An Anchorage man who admitted to sexually abusing a girl in the 1990s while stationed in the Lower 48 and Germany was sentenced Wednesday to serve 15 years in federal prison.
But Antonio Bates' sentence comes 16 years after the former Army sergeant and ex-Alaska National Guard member was apparently investigated by the Army, which found evidence of sexual abuse on which it failed to act, according to documents filed in federal court.
Bates, now 46, began molesting the girl and forcing sex acts on her when she was 6, according to a sentencing memorandum filed by prosecutors. As the abuse continued for years, he would call her his "girlfriend," whip her with a belt -- to the point of drawing blood -- and torture her dog "to let her know that denying sex to him had consequences," the court papers say.
The abuse occurred between 1990 and 1996 while Bates was stationed in Kansas at Fort Riley, at an Army installation in Germany, and in California at Fort Hunter-Liggett, according to the U.S. Attorney's Office.
According to his own sentencing memorandum, Bates was himself the victim of longtime child sexual abuse. He escaped by joining the military and eventually became a tank gunner in the Army. Bates' job was to man a machine gun on an M1 Abrams tank and load shells into its 120 mm gun, the court documents say.
He fought in the first Iraq War and had a vulnerable position in a gun turret atop the tank. He says, in the court papers, that the war traumatized him, and he began drinking and doing drugs after returning to the United States.
In early 1996, Bates told a drug-and-alcohol counselor at Fort Hunter-Liggett that he had sexually abused the girl, and the Army began an investigation, according to the prosecution's memo.
"But the Army did not charge (Bates), instead choosing to let his term of duty expire in July 1996," the memo says. "After his departure from the Army, (he) moved to Alaska. At this time, the defendant was unable to sexually abuse the victim as he had done in the past, because the victim, now 13, was old enough to resist."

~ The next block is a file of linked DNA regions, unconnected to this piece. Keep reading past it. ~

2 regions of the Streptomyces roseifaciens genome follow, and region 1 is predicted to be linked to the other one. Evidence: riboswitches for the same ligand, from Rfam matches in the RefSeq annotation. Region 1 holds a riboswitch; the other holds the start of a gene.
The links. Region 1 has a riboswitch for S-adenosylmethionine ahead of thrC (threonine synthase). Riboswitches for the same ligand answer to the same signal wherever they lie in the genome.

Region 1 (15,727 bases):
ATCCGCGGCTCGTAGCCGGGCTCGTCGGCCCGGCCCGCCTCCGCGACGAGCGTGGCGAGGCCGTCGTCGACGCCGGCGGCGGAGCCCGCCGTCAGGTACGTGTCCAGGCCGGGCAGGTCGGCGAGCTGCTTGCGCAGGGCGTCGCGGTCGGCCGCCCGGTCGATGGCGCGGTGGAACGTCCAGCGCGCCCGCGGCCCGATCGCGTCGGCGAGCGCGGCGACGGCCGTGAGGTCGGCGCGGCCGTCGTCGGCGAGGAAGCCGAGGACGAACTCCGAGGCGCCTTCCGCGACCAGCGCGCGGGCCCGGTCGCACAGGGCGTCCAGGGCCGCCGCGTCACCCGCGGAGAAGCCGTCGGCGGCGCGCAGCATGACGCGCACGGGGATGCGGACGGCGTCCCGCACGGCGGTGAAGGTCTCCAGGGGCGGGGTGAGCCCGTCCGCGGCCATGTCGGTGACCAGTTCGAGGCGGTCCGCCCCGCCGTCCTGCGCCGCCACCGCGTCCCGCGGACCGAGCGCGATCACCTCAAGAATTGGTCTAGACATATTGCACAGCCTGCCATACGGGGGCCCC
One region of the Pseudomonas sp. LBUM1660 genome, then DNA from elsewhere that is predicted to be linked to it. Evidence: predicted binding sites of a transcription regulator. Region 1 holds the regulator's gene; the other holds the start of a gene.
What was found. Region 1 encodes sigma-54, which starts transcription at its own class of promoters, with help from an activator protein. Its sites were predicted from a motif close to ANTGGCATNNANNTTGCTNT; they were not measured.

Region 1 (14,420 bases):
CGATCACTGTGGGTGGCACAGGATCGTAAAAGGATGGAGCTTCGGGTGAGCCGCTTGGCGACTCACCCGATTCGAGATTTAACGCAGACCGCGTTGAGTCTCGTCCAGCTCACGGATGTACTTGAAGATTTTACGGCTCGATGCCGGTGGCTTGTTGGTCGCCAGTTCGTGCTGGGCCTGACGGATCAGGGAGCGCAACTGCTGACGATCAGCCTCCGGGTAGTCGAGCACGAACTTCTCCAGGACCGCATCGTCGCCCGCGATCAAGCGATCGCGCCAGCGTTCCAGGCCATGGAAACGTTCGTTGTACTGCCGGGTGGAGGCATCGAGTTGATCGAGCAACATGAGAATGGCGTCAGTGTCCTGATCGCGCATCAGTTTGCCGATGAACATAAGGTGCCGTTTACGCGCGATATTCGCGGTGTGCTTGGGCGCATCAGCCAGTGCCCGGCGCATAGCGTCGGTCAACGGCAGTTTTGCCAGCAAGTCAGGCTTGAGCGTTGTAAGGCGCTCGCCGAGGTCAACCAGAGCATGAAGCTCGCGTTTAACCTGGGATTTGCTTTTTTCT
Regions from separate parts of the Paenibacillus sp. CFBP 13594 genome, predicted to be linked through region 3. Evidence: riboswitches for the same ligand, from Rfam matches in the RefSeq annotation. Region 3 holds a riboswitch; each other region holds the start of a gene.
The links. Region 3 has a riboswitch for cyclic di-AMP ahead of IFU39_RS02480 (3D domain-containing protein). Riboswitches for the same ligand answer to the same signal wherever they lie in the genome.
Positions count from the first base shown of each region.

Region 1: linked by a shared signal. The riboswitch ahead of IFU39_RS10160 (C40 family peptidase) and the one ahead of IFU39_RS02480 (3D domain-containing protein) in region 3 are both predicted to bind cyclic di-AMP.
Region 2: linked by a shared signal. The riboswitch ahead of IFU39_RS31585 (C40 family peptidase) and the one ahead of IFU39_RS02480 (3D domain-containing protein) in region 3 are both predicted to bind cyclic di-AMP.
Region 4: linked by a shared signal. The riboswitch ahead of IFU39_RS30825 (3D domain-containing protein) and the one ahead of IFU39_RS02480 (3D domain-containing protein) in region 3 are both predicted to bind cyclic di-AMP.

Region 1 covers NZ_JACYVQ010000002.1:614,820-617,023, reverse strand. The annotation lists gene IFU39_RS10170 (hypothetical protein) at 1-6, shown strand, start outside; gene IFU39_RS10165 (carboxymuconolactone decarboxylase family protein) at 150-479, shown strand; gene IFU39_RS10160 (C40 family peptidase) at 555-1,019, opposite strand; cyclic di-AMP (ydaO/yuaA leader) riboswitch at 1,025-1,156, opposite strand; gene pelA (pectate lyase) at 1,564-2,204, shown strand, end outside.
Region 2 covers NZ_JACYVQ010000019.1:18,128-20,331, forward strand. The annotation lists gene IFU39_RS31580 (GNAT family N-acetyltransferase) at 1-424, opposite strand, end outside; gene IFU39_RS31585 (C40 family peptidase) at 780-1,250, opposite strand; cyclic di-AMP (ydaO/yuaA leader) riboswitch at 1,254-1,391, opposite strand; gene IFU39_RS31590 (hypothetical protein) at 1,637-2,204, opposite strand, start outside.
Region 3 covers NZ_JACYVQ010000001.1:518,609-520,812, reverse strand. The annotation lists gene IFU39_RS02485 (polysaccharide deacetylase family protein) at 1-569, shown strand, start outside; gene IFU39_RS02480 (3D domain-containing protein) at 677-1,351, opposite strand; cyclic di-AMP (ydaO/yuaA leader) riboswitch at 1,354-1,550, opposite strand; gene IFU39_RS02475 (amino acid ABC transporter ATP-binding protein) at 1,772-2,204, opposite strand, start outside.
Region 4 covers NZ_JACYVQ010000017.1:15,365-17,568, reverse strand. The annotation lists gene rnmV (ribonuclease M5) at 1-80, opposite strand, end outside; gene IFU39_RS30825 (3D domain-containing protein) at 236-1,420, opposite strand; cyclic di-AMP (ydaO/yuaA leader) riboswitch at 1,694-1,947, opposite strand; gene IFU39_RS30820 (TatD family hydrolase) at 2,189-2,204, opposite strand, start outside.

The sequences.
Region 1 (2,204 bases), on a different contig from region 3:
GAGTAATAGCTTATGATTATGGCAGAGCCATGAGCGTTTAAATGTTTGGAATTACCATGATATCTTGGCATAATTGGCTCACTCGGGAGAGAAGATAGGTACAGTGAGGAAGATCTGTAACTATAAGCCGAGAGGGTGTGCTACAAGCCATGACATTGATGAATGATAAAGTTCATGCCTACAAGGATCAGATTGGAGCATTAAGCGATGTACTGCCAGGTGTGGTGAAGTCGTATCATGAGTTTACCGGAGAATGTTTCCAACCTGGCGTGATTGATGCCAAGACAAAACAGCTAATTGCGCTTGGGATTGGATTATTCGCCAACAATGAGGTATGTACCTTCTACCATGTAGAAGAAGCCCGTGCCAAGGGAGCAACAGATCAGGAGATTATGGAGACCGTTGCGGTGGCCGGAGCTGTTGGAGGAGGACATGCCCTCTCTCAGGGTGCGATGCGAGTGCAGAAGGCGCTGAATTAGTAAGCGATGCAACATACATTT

The abuse continued, though not to the extent as before, the memorandum says. Meanwhile, Bates' wife opened a day care in their Anchorage home, proof that Bates didn't acknowledge the seriousness of his past actions, the prosecutors wrote.
Fort Hunter-Liggett's public affairs office did not return a call Thursday seeking comment on why Bates was not charged or arrested earlier. The Army's Criminal Investigation Command, which investigated Bates in 1996, was unable to connect a reporter to the proper authorities for comment Thursday, a spokeswoman said.
Bates, in his sentencing memorandum, says he is now sober, aside from a brief drug relapse in 2010. He has also found God and attends church, the court document says.
As a teenager, the victim was distrustful of people, angry, aggressive and got into fights as a result of the years of abuse, according to the prosecutors' memorandum. At the age of 24, she reported the years of molestations and forced sex to the Anchorage Police Department, which, apparently because the abuse occurred on military bases, sent the case to federal authorities.
Later, in a phone call recorded by the FBI, the victim confronted Bates.
"... Whenever I wouldn't do things that you wanted sexually, you would try to whip me and stuff like that? What was right about that? How was that trying to be my friend," she asked Bates.
"I, I, I, I didn't say that was right," Bates said.
A grand jury ultimately indicted Bates on a total of 11 felony counts related to the sexual abuse. He pleaded guilty in California federal court to one count of aggravated sexual abuse of a minor under the age of 12 in May 2011.
On top of the 15-year prison sentence, a judge ordered Bates to pay more than $26,000 restitution to his victim.
Reach Casey Grove at firstname.lastname@example.org or 257-4589.
By CASEY GROVE
Anchorage Daily News